RoomHunt, which is launching today, wants to become the go-to aggregator for rental listings, starting with the competitive San Francisco market. The web has changed how we search for long-term rentals, and companies like Zillow, Trulia and Zumper all want to become the destination sites for potential renters and landlords in the cities they cover. With the exception of a few services like PadMapper, however, there aren’t all that many services that aggregate data from all of these sites to make them more easily available for those looking to rent.
Unlike PadMapper, which just specializes in letting you find rentals, RoomHunt also includes a feature that lets you find roommates.
As RoomHunt co-founder and CEO David Weisburd told me yesterday, the service isn’t just meant to overcome the fragmentation in the rental market, but he also aims to provide renters and landlords with more information about each other. Most importantly, though, RoomHunt wants to make renting a bit more affordable. Many of the cheapest rentals in San Francisco, for example, are often houses with four or five bedrooms that have traditionally been hard to rent. If RoomHunt can make it easier to find appropriate roommates, though, these places could suddenly become more rentable and affordable.
For the time being, RoomHunt only focuses on San Francisco and only gets its listings from Craigslist (we hope they won’t get a PadMapper-like cease-and-desist from them). In the long run, Weisburd said, the company obviously wants to expand to cover all the major U.S. metropolitan areas (New York City will likely be the second city to come online).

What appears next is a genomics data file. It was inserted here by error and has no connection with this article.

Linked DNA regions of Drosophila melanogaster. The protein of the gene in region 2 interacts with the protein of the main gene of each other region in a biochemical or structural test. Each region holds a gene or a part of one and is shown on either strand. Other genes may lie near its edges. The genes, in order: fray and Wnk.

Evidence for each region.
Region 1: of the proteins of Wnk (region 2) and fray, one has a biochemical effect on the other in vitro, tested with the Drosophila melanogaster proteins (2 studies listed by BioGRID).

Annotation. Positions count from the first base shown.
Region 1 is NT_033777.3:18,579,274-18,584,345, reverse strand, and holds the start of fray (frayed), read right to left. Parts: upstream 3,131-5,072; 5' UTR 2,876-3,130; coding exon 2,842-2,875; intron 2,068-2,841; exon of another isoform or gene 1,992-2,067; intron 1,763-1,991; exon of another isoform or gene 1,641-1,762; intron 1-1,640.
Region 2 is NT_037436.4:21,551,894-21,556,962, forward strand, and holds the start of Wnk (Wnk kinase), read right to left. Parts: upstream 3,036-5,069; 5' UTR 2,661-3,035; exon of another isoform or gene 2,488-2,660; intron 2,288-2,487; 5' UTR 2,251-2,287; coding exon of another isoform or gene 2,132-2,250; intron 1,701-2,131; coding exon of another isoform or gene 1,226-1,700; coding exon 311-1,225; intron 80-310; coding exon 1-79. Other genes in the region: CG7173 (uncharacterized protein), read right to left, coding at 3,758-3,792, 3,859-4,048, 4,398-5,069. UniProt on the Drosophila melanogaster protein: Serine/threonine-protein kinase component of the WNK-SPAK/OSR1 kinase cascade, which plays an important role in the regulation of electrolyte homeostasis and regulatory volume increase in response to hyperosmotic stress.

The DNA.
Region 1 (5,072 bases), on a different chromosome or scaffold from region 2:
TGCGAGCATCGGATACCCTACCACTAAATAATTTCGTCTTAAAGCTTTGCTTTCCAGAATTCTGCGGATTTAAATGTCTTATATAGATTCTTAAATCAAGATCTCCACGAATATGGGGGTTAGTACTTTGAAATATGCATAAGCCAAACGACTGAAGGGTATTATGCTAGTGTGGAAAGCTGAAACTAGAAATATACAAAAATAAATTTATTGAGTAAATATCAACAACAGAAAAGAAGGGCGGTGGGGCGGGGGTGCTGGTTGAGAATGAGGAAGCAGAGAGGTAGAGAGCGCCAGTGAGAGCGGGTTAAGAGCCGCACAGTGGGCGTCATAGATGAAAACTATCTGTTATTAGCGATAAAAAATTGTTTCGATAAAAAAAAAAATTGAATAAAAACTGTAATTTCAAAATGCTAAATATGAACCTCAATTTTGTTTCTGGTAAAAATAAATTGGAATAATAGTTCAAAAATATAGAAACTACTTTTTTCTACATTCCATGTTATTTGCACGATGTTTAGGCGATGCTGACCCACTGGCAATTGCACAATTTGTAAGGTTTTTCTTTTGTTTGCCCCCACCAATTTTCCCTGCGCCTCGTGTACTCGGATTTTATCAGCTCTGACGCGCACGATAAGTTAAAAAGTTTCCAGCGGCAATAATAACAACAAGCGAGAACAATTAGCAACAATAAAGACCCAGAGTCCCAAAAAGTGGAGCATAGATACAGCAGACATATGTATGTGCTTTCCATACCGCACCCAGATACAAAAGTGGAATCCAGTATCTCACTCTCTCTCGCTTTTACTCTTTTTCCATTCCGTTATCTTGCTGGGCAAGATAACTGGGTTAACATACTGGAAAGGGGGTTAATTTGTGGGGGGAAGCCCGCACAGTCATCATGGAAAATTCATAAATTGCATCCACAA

The service’s site itself is pretty straightforward. You can search by neighborhood and how many bedrooms a house should have, which is about it. Once you look at a listing, RoomHunt will show you images of the house and the description from Craigslist (with data from Zillow and other sites scheduled to arrive in the near future, too). From there, you can email the property manager and start looking for roommates.
The roommates feature uses Facebook Connect and is still in its early stages. Over time, the service wants to provide more complex matching services, but for now, you can already register your interest in finding roommates for a given listing and then start messaging other potential renters who are looking at the same listing.
As for the company’s business model, Weisburd told me that he and his co-founder are mostly looking at a Mint-like model where it would receive affiliate fees by pointing renters to relevant offers from moving companies, Internet and TV services and businesses that provide background and credit checks for landlords, for example.